Friday, 20 January 2012
Recently we've been talking about race at home. And today a blog posted by a friend made me remember a particular incident that in its warped way became educational.
My kids grew up on the old Gold Coast, today's Ghana, a country where slavery has a lengthy and even current history. I mentioned the slave forts in my last post, and while not wanting to linger in those cold dungeons I will mention standing in the pit, looking up to where it was said the governor had a wooden walkway installed, so as to look down for the prettiest captive. It was said that a woman who became with child became a freed woman: she did not have to crouch and grovel along the tunnel called 'the gate of no return'.
One of the things about being white in Ghana, apart from sunburn and never being able to be invisible, nor wear swishing local fabrics with any sort of stylishness, was that one often felt one represented the evil conqueror, the culture of the slavers, the scramble for Africa, the whole school of European thinking about the 'noble savage', the many wars of independence, today's neo-colonial wars of mineral wealth and mercenaries...
A heavy burden. But it was my fault. I studied Lenin's Theory of Imperialism in university, where I learned that capital sought new markets in order to refurbish its greedy mechanisms. I also studied African and Asian Independence Movements and in my innocent way fell in love with Isak Dinesen's beautiful opening words, 'I had a farm in Africa' (years after I went to her homestead - not the one used in the film - with a hostile guide who made me feel every bit the Dane handing out sticking plasters and paracetamol).
But back to my educational incident. For I could go on endlessly about the friction between cultures, the discomfort of history, the stories, the stories. The ancestors of today's Ghana were sent off in slave ships to the Americas. Somehow, my half-Ghanaian kid hasn't seriously studied this in school yet, Italian school I might add. They do the Civil Rights Movement, but history, which he fortunately loves, is seriously euro-centric. Perhaps that is why he made this discovery in a school friend's bag he brought home by mistake. It was around Halloween time, everyone was thinking parties, pumpkins. Masks.
My kid pulled out a triangular white cone of cloth with three holes in it. The rest of us, his older siblings, sat there staring. My youngest called out What is it? What's wrong? Slowly, we explained to him. About the raids in the bush. About the men and women chained together, families broken, never to see each other again. About the long congested journey over the oceans with the stench of death.
What type of mother handstitches a child's Halloween mask from this type of terror and cruelty? What type of idiotic being?
I used to fight battles verbally. Charge up to people. Seek justice. Rant and rave. In Africa I learnt how to fight. But strangely, my older kids calmed me. Told me how dumb these people were, how rich. That didn't stop me going to the school and having them labelled, showing my outrage. Seething.
God knows that ignorant woman had better never cross my path.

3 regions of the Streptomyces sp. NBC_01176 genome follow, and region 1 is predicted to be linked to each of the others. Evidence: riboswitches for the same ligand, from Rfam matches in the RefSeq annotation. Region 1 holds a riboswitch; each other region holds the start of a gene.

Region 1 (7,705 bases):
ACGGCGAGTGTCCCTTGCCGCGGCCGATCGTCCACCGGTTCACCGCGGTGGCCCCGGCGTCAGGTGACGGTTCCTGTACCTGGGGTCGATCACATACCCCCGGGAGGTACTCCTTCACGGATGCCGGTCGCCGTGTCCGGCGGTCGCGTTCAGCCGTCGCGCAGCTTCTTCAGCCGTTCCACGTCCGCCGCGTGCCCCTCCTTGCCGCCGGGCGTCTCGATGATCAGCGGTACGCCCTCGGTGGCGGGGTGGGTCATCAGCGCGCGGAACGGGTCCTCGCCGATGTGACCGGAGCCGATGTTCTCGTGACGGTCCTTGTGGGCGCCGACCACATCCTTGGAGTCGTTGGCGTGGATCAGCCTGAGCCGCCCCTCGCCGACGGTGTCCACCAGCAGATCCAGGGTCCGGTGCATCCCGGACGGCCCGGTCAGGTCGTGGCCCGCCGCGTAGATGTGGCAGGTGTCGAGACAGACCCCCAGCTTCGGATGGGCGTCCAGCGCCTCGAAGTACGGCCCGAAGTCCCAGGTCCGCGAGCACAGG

Friday, 13 January 2012
Years ago I wrote a story. It was the first time I tried to write anything after our return from Ghana. We had moved into a frigid old house in the middle of fields, the fog low upon us, rudimentary heating and the occasional country mouse. It was hard. If I thought living in the tropics was hard - malaria, thieves, power cuts, no water - I had no idea.
Eventually I pulled myself together and started to write. I was inspired by a postcard I had for some reason attached above my bed. It showed the Princes Town Fort along the Western Region coast, originally built by a Brandenburg Prince with stones imported from Prussia. It would have been the last construction seen by many a terrified slave sent across the Atlantic.
Along the sea there are several of these forts, evil bastions set among the coconut palms. Though they are frilled with fishing boats and market mammies and gleeful children, they are cruel to the core, chilly inside, burdened with enraged and frightened souls.
I don't know why I kept the postcard. We only visited that area a few times, and there were other more extensive structures at Cape Coast and Elmina where we took visitors to see the museums. This was a smaller, quieter place. But mouldy and dark; cruel. Deep down I suspect that is why I put that postcard on the wall in those early days. I had just been through a long period of cruelty, a grave injustice, a situation I never thought I would escape.
My story was originally long. Too long, too loaded. A failed son of the old regime comes back to Ghana to his hometown near the fort to witness his half-sister's last days. Her body is devoured by AIDS. His cranky mother wants the young woman's shame banished from the house. Eugene, my character, does not know how to act in this contemporary African society whose traditions he has not absorbed from birth. He is British-educated, a visitor here, only able to see so far.
Now, 'Infection' is up for publication with a prestigious magazine next year, and is part of my collection Pelt and Other Stories, the contract for which I excitedly signed this week.
Somehow, that story is my escape.
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